This blog post was written by guest blogger John Baekelmans, Chief Technology Officer for Cisco’s Smart+Connected Communities organization in the U.K. In the aftermath of Typhoon Haiyan, John volunteered in the Province of Samar, in the community of Daram, the Philippines, from May 1 to 17, 2014.
I am sure most of you remember the deadly Typhoon Haiyan at the end of 2013. Haiyan, known as Typhoon Yolanda in the Philippines, was one of the strongest tropical cyclones ever recorded, which devastated portions of Southeast Asia, particularly the Philippines, on November 8, 2013. It is the deadliest Philippine typhoon on record, killing at least 6268 people in that country alone. Haiyan is also unofficially the strongest typhoon ever recorded in terms of wind speed. As of January 2014, bodies were still being found.
I know this because I was there. In addition to my day job as CTO for Cisco’s Smart+Connected Communities program, I also lead Cisco’s Europe, Middle East, and North Africa Disaster Incident Response Team and am a volunteer in the National Disaster Fast Response Rescue team called V-MED of Flanders, Belgium. Having been an officer in the Fire Brigade in Belgium gave me the opportunity to join this fast-response rescue team. I have been to many major disasters around the world in the past 10 years — in Myanmar, Haiti, Pakistan, Chile, and many other places. Haiti was the worst in devastation and personal impact, but Haiyan came close because of the level of poverty and the lack of primary needs.
Haiyan is the deadliest typhoon on record in the Philippines, killing at least 6,268 people there. Photo courtesy The Telegraph
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Tags: Cisco CSR, corporate social responsibility, disaster relief, employee, haiyan, Philippines, typhoon, volunteer
The Internet is evolving, and its next phase – the Internet of Everything – brings together people, process, data and things to create opportunities that benefit people, communities, and the environment. Cisco estimates that 50 billion devices will be connected to the Internet by 2020, making cybersecurity more vital than ever before. Cisco is engaged in several efforts to prepare young people for careers in the field.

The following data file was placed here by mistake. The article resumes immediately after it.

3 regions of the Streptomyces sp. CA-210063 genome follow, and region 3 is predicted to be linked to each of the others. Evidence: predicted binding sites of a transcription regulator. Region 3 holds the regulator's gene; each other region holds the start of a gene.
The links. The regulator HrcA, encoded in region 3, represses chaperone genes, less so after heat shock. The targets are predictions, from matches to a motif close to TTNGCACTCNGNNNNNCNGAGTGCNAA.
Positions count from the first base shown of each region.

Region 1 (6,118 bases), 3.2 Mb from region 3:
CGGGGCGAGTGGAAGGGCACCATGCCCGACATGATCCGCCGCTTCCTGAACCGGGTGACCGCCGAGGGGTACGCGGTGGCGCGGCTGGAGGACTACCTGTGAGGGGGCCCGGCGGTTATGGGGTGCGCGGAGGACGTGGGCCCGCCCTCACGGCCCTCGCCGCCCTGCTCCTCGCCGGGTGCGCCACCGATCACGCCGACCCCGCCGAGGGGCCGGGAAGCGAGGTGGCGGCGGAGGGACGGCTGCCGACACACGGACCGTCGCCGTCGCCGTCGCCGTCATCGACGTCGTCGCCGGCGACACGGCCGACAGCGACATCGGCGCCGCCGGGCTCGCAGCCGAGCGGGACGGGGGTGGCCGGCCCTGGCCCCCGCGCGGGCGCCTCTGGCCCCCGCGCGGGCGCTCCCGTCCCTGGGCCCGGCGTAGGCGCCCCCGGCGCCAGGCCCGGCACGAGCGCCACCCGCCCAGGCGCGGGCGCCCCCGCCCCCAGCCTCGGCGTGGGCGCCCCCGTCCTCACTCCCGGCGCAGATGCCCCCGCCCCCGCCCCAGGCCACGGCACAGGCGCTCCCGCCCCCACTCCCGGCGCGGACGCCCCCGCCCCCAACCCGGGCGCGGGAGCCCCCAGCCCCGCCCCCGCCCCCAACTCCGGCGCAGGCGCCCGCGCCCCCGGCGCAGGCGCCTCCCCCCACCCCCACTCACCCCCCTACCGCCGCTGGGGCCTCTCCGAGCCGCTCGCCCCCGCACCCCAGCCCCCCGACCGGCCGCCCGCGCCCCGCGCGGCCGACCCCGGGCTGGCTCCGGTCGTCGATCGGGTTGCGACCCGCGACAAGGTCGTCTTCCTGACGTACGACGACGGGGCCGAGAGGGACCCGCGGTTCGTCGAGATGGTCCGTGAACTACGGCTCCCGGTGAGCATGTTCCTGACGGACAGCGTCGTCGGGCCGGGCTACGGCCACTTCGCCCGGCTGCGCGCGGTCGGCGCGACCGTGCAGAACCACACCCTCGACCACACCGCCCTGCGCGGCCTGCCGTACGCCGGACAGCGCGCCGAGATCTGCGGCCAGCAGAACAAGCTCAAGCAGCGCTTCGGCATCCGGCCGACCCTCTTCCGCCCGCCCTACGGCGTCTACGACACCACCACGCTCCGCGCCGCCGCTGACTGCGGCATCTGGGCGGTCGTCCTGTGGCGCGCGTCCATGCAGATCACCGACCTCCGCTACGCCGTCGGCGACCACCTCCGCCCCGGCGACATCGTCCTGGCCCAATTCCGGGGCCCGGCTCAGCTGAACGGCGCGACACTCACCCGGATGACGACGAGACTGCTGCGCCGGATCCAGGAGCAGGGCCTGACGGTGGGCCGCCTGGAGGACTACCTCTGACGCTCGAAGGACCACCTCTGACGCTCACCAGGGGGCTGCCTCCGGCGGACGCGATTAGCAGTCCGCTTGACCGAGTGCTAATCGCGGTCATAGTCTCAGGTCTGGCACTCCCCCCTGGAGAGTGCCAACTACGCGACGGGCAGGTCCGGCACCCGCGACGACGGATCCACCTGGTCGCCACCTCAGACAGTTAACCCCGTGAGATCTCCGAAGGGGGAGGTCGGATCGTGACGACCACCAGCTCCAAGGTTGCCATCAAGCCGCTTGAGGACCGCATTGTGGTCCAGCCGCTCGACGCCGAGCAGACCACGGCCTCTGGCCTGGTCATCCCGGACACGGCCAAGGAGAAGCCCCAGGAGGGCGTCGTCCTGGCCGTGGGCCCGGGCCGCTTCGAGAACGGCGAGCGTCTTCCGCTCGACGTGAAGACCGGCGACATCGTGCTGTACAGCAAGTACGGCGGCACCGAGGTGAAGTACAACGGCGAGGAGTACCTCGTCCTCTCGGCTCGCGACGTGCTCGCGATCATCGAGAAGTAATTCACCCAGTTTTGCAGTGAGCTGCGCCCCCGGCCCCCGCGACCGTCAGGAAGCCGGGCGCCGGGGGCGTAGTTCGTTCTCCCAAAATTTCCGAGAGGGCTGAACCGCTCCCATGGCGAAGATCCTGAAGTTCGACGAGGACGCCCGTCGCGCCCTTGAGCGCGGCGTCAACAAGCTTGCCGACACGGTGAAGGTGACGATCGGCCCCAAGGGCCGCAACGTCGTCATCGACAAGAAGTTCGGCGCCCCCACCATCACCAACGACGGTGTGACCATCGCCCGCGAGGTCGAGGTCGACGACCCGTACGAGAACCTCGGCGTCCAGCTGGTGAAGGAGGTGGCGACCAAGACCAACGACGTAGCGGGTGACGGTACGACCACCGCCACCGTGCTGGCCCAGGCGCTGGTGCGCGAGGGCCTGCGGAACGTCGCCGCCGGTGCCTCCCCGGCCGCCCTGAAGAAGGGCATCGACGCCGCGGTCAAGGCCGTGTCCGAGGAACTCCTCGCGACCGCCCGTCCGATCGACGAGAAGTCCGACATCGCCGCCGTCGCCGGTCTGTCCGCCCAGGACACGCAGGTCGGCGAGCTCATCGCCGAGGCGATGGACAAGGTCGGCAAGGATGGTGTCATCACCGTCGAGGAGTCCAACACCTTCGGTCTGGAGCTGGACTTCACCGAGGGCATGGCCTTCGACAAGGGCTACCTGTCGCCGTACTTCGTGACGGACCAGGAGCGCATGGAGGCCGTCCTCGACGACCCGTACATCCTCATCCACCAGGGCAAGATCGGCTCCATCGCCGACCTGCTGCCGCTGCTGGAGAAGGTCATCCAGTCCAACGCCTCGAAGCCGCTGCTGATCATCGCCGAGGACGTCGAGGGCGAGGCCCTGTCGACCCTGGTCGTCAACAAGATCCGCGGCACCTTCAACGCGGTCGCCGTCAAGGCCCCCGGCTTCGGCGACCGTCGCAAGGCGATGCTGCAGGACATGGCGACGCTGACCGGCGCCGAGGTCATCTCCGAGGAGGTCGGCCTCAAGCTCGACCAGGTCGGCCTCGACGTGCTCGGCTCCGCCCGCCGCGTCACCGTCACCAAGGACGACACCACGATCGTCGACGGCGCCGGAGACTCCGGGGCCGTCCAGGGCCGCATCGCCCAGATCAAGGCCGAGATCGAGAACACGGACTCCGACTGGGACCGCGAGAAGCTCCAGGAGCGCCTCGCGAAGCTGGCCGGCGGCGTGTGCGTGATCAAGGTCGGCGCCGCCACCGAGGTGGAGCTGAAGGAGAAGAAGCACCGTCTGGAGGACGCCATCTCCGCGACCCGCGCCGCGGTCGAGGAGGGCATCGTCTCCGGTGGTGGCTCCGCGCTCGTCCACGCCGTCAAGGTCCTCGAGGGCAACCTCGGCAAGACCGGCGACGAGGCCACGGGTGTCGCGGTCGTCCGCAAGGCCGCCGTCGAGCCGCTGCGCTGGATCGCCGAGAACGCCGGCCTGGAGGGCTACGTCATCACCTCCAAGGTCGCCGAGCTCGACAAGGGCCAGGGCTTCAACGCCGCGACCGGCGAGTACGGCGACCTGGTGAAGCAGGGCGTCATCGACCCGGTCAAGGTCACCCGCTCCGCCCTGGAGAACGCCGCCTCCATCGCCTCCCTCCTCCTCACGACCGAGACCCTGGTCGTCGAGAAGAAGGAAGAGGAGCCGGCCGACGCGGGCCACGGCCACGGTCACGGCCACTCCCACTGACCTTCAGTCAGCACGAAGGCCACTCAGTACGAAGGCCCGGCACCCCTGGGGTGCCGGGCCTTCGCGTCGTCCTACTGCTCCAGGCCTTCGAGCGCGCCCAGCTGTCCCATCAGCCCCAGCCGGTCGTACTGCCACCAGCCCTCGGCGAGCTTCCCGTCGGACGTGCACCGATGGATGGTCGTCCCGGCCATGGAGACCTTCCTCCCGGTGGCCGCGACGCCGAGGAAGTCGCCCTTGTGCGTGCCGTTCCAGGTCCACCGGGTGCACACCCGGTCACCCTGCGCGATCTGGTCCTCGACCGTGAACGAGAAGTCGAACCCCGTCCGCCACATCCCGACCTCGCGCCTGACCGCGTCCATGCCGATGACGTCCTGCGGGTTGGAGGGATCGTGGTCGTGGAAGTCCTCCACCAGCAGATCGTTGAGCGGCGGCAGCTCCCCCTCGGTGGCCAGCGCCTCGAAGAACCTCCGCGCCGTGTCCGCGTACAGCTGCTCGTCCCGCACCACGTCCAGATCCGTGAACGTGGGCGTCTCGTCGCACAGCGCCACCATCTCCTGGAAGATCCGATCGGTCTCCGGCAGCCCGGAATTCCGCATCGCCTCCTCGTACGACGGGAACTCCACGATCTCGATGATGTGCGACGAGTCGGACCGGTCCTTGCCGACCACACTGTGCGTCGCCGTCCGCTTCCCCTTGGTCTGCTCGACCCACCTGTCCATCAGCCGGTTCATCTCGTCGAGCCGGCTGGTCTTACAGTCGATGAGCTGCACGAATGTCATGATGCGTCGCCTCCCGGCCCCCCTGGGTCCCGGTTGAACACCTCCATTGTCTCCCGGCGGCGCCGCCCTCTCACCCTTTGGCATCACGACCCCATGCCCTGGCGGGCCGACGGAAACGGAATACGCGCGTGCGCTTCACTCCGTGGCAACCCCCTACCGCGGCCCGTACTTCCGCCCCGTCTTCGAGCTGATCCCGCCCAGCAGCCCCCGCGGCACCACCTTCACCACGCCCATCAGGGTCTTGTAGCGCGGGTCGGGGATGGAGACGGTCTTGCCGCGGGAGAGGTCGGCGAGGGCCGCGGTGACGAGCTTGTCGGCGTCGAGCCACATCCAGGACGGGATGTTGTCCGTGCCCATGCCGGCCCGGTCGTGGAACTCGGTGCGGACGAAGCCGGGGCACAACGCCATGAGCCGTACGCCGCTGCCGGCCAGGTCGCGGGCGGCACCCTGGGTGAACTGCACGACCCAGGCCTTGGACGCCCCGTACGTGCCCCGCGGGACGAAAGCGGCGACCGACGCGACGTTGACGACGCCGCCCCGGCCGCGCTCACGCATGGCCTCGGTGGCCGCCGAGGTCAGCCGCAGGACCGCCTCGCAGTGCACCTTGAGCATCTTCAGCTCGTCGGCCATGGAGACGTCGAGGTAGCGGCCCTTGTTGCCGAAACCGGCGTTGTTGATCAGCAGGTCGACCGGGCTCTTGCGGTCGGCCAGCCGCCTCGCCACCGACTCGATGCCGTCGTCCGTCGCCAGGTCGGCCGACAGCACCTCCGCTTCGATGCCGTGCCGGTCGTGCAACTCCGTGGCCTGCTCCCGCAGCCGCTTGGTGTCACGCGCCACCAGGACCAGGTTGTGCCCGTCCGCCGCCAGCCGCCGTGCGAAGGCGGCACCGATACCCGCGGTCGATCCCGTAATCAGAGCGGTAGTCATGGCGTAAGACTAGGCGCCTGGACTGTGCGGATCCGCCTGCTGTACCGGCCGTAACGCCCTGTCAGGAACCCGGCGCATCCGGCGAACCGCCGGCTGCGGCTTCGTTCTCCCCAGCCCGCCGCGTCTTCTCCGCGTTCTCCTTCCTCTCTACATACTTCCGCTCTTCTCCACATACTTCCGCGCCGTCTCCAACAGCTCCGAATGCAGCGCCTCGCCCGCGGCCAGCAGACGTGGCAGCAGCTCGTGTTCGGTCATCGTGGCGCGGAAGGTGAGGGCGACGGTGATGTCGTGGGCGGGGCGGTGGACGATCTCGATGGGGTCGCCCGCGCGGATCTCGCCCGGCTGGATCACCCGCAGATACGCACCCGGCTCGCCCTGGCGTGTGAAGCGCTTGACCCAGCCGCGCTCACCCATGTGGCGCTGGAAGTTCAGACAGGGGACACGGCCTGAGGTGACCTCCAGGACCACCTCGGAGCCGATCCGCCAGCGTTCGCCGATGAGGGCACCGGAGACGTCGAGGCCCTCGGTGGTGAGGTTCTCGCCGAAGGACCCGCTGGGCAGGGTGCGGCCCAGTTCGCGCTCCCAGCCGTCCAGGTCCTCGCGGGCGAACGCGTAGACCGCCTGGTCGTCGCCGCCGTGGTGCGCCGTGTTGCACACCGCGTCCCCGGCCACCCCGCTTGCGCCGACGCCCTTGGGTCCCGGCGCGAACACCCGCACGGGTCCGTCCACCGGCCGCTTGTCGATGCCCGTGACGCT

First, Cisco has partnered with CyberPatriot, the national youth cyber education program. Bernie Skoch, CyberPatriot National Commissioner, emphasizes the need for cybersecurity training as breaches and threats become more common on the Internet.
“There are 15,000 attacks per second in the United States by people who would do ill to our systems,” Skoch said. “We have a dire need for cybersecurity professionals in the United States, but we frankly aren’t drawing enough young men and young women to be the designers, to be the planners, to be the operators of these very technical systems.”
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Tags: Cisco CSR, corporate social responsibility, cybersecurity, IT skills, stem, youth unemployment
Cisco has supported the communities where its employees live and work for close to 30 years. We leverage our resources and technology to multiply individual and nonprofit efforts to improve people’s lives. One area Cisco focuses on is improving student performance in education, particularly in underserved communities. Cisco is therefore proud to partner with nonprofit City Year, a member of the AmeriCorps network. City Year recruits recent college grads who devote one year to help at-risk students stay in school.
Cisco is a national leadership sponsor of City Year and a local team sponsor in San Jose, California, the home of Cisco headquarters. Cisco funding recently supported 8 dedicated corps members at the Cesar Chavez Elementary School. Working full time for 10 months, corps members help high-risk students improve attendance, behavior, and course performance in English and math—the factors known as the early warning indicators for high school dropouts.
Happy graduation to the City Year team Cisco sponsored at Cesar Chavez Elementary School
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Tags: AmeriCorps, Cisco, Cisco CSR, city year, corporate social responsibility, CSR, nonprofit, volunteer
Today, The Guardian newspaper published an article featuring Cisco partner Digital Divide Data – a nonprofit social enterprise that hires workers for data services jobs in the some of the world’s poorest places, and gives them the education, training, and career counseling they need to rise into the middle class.
“Our ultimate mission is to alleviate poverty,” says Jeremy Hockenstein, 42, founder and CEO of DDD, in the article. “We focus on students who are finishing high school, who are very motivated and very smart and who come from low-income homes.”
Digital Divide Data gives impoverished youth the education, training, and career counseling they need to rise into the middle class.
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Tags: business process outsourcing, cambodia, Cisco CSR, corporate social responsibility, impact sourcing, Kenya, laos
This week in 9 Cisco offices around the world, 220 senior executives modeled some of Cisco’s core values by volunteering to mentor 400 students in STEM (science, technology, education and math). Cisco has been actively engaged in helping the communities in which our employees live and work since the company started in 1984. We do that by donating resources and product to global and community nonprofits and by encouraging our employees to volunteer. Cisco’s volunteer program started in 1992 and often includes matching cash grants for hours that employees work.
Cisco CEO John Chambers addresses Cisco senior leaders and 100 Girls Scouts at Cisco Headquarters in San Jose, California
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Tags: Cisco, Cisco CSR, corporate social responsibility, CSR, employee engagement, Girl Scouts, mentor, stem, US2020, volunteer